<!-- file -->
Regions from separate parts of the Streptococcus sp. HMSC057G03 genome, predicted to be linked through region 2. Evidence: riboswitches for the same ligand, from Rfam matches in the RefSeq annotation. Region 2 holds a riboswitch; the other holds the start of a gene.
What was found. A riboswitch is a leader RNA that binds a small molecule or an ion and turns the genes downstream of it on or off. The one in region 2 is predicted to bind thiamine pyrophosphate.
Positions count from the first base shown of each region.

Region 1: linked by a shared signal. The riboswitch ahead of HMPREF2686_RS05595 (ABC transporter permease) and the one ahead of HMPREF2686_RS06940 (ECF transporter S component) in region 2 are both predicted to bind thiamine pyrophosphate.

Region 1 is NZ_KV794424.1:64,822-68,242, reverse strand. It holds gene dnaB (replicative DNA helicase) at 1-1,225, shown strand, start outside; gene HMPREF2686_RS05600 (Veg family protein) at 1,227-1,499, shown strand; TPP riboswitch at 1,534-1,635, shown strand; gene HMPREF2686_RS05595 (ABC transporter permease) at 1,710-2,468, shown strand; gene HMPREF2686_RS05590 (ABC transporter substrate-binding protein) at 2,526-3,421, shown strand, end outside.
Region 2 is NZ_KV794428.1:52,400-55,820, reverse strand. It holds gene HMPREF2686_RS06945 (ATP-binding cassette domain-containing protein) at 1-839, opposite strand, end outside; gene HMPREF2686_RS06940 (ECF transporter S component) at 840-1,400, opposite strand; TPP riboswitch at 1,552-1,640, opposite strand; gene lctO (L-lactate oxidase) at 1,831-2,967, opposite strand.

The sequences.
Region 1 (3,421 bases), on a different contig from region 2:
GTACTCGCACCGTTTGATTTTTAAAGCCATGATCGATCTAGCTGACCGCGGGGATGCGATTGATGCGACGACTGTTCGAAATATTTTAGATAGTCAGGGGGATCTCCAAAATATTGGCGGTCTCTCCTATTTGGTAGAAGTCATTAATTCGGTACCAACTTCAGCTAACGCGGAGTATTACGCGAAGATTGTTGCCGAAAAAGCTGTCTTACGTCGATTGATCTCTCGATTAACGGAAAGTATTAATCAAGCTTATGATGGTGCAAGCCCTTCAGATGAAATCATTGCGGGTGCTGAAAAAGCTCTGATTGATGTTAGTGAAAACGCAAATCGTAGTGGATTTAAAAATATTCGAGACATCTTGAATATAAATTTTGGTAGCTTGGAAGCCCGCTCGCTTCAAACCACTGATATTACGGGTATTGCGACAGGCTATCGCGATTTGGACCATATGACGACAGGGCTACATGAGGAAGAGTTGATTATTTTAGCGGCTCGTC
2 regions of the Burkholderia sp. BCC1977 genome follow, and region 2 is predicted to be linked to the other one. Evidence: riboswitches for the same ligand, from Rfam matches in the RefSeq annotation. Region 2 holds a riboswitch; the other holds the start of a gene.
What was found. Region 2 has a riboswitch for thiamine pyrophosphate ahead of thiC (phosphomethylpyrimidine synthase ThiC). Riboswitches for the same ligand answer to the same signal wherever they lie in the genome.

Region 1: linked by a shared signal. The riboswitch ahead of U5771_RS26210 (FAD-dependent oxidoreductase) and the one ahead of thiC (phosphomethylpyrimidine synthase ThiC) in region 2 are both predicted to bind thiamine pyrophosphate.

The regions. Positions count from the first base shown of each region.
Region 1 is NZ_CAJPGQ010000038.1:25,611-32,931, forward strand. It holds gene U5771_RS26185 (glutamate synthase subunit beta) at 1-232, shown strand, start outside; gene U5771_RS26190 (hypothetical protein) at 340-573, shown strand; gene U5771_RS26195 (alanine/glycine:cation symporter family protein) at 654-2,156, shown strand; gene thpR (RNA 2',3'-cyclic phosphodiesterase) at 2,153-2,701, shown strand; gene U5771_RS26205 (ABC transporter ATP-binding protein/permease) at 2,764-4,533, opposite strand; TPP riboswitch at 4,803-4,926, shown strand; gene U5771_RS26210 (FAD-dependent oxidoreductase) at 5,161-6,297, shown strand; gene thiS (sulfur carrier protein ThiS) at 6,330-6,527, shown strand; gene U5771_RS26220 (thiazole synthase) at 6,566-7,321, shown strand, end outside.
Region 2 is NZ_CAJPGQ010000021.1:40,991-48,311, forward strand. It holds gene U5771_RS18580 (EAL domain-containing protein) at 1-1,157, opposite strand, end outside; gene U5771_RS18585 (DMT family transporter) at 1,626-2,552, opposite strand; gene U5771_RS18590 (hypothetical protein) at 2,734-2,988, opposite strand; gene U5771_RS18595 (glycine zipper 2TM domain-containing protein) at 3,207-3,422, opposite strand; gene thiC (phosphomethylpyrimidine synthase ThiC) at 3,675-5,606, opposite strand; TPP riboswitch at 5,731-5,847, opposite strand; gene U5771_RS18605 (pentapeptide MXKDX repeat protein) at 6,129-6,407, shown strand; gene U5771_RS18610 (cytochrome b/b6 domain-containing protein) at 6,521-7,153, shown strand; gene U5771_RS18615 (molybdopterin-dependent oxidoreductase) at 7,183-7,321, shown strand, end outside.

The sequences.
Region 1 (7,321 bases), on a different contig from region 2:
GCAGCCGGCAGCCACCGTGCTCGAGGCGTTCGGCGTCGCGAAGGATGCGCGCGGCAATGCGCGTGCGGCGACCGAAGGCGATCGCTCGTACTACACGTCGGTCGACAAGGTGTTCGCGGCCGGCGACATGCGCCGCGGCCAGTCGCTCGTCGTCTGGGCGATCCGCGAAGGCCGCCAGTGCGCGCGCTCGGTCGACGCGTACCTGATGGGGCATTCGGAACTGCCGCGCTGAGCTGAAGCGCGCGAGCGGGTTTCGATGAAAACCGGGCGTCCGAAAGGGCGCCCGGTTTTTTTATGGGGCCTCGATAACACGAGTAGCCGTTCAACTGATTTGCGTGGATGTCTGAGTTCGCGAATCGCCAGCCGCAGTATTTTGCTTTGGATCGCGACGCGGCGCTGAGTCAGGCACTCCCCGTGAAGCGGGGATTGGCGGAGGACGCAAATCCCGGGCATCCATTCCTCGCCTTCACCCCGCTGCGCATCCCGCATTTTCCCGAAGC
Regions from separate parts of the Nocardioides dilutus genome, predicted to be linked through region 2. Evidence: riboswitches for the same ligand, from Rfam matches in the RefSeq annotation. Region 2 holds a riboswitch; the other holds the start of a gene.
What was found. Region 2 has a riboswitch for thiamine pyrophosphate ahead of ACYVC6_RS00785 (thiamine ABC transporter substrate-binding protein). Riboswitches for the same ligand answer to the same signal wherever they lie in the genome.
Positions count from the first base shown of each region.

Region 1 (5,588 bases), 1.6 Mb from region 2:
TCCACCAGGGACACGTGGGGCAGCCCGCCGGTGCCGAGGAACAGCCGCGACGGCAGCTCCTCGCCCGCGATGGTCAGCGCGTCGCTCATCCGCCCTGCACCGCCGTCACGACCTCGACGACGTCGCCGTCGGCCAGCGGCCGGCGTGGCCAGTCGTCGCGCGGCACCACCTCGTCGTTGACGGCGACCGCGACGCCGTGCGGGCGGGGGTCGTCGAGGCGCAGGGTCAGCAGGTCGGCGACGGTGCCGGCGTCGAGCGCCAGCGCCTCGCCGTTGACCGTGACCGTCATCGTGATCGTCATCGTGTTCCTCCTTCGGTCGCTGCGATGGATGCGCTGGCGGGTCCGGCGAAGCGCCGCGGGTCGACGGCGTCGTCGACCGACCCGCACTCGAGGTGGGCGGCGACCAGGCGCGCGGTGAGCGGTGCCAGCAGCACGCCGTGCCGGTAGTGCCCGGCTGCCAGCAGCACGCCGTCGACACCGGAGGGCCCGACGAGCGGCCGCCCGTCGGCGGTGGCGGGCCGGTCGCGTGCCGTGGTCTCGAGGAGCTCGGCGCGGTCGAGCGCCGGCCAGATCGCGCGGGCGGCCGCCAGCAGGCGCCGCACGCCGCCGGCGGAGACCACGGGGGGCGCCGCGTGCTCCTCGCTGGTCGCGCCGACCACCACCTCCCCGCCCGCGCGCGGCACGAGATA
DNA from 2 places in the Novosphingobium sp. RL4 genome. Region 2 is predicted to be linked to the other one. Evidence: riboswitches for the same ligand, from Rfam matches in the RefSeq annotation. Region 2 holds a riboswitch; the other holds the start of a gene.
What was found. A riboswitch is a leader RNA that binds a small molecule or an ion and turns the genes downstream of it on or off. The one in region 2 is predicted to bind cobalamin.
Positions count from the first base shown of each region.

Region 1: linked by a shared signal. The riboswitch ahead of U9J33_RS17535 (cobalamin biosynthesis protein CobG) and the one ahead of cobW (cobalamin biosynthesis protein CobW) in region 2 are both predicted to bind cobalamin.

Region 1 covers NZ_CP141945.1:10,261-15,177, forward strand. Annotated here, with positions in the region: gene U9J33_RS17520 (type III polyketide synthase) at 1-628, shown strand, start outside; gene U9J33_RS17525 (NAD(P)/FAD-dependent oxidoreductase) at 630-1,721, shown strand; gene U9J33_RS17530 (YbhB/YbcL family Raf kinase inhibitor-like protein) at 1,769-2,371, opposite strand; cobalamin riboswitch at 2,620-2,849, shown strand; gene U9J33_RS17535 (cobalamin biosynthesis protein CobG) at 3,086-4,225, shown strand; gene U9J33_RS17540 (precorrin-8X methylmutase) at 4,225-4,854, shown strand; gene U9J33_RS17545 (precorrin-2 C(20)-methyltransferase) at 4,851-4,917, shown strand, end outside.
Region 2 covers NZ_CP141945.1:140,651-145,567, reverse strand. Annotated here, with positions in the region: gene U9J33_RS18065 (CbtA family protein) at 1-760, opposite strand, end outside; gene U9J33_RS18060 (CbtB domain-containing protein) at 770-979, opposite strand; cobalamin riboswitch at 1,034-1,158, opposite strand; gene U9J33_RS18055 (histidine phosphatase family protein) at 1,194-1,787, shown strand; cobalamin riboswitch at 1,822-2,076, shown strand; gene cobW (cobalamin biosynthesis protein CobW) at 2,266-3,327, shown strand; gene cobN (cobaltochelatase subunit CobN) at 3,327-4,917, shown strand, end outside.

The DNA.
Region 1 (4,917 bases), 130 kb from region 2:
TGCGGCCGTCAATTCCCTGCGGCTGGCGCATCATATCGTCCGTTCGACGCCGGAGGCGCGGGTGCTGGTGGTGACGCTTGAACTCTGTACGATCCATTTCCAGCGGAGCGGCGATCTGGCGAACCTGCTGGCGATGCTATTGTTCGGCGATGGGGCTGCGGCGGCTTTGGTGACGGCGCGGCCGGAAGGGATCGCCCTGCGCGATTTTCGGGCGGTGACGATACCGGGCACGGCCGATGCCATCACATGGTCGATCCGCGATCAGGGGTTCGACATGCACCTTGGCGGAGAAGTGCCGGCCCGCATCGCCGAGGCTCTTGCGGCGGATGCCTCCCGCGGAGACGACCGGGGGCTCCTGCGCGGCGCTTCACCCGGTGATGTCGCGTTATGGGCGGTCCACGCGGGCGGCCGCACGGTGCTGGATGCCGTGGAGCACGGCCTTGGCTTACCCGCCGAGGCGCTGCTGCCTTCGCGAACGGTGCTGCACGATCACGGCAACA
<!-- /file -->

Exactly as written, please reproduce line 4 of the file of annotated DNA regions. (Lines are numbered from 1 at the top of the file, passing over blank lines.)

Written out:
Region 1: linked by a shared signal. The riboswitch ahead of HMPREF2686_RS05595 (ABC transporter permease) and the one ahead of HMPREF2686_RS06940 (ECF transporter S component) in region 2 are both predicted to bind thiamine pyrophosphate.